Answer Internal Staff
A thought experiment is a hypothetical scenario which is designed to isolate and test a particular principle. Sometimes they are exploratory, and are intended to provoke responses and spur debate, or sometimes they can be designed to present a case that is particularly challenging for a theory to account for. They do not have to be plausible – in fact, many thought experiments are extremely outlandish and convoluted – but they must be conceivable.
As an example, a common thought experiment is the ‘trolley problem’, wherein the imaginer is asked whether to divert the course of a runaway train to prevent the deaths of multiple people at the expense of causing the death of just one. The intention of this particular experiment is to isolate the respondent’s intuitions with regard to the relative moral weights of killing and letting die when set against the moral weight of differing consequences.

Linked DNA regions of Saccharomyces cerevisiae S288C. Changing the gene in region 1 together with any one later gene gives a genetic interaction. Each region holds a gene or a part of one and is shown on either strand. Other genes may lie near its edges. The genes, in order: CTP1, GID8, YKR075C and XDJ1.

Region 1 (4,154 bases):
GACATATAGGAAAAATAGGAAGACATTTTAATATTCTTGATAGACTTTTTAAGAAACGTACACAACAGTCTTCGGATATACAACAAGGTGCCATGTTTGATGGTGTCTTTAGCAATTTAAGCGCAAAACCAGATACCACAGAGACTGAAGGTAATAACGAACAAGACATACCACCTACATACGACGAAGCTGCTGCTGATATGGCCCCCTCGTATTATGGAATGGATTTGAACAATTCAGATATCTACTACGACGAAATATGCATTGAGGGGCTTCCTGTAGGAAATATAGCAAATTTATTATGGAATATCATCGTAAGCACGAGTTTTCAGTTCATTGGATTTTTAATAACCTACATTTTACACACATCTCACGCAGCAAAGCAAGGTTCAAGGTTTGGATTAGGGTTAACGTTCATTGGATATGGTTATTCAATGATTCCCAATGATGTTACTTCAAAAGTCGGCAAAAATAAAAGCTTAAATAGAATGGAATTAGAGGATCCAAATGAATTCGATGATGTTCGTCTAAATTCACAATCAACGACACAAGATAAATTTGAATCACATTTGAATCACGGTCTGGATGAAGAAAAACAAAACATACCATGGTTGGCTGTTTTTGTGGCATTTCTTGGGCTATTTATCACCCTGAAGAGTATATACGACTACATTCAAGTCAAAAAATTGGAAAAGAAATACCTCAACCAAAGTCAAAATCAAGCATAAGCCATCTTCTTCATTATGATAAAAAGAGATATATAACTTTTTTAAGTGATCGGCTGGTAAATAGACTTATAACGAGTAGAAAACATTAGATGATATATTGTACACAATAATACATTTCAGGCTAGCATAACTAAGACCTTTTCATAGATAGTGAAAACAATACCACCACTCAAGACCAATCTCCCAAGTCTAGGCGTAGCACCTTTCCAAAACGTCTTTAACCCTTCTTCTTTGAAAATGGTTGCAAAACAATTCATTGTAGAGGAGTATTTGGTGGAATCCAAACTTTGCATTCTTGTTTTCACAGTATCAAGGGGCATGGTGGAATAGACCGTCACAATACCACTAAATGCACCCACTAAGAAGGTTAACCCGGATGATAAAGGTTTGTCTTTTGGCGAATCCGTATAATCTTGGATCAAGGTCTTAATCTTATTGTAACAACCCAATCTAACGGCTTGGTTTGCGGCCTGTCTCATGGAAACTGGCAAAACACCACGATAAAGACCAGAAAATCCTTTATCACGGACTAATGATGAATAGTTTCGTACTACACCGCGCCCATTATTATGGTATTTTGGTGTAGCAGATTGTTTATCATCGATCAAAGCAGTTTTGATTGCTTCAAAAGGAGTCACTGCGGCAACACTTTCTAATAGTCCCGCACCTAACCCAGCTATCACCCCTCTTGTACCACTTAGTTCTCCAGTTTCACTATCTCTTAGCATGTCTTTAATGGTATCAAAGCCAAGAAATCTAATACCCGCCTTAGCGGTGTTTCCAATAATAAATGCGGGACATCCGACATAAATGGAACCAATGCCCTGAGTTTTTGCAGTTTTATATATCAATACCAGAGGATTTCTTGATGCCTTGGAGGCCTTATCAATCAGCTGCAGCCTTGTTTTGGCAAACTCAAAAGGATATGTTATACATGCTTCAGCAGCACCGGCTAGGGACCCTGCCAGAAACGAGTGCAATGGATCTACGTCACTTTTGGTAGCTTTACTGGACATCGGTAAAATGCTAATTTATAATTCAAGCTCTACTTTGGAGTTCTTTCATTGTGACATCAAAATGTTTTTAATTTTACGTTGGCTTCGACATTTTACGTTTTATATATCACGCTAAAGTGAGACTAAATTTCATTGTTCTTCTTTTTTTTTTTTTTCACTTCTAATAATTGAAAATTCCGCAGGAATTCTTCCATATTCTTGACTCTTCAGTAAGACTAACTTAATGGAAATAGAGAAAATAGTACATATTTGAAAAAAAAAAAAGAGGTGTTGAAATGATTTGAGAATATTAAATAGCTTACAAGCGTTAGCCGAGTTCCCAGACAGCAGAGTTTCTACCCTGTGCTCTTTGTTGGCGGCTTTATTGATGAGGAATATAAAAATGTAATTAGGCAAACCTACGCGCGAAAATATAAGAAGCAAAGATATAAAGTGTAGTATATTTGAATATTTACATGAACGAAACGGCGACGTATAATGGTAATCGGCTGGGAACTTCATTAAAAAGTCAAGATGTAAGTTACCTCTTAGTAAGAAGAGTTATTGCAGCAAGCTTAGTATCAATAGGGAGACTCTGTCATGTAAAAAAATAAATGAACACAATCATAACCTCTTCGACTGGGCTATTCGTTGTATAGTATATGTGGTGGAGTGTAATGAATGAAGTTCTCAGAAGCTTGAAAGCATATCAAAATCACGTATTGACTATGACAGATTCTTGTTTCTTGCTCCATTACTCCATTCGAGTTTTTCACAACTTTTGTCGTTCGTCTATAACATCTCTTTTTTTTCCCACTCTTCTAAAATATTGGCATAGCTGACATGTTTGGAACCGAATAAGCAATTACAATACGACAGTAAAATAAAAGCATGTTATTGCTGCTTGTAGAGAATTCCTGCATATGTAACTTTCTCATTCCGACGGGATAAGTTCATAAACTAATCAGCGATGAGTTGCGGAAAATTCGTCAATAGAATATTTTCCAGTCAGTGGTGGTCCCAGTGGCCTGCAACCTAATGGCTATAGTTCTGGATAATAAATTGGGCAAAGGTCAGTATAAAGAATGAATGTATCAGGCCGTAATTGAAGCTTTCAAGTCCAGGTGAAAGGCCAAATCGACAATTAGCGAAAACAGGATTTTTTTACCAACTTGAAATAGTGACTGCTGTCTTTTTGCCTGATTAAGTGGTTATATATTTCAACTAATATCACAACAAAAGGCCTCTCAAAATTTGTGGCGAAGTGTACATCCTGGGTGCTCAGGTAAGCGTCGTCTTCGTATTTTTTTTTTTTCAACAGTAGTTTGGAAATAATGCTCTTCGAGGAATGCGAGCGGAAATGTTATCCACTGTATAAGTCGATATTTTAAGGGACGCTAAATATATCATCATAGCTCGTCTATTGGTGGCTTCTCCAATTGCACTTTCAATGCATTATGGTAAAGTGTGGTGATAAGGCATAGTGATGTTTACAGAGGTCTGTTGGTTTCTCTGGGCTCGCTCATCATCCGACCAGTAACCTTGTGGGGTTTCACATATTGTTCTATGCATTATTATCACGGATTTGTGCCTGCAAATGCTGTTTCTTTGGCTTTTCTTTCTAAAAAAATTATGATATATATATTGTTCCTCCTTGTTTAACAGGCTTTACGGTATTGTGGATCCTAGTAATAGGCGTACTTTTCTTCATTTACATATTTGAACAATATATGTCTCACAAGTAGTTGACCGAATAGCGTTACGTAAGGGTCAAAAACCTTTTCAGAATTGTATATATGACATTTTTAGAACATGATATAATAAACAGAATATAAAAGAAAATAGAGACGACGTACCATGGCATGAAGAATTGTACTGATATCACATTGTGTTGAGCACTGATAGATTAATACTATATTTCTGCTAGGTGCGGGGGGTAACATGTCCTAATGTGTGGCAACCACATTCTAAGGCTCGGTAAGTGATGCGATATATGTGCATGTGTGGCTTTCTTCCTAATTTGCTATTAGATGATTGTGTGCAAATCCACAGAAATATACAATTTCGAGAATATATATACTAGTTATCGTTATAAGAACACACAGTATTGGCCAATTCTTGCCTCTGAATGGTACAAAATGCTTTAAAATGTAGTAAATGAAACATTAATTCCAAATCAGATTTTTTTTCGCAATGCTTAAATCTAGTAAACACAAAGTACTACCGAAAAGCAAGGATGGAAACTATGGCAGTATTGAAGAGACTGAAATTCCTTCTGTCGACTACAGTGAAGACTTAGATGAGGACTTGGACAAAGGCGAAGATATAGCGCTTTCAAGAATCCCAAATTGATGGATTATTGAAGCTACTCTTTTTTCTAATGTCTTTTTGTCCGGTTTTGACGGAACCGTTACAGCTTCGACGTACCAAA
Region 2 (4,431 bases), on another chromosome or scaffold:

Thought experiments are useful because they provide an opportunity to test theories against the most extreme cases that they can be expected to account for, the implication being that if they can accommodate these outliers, they are robust enough to deal with anything.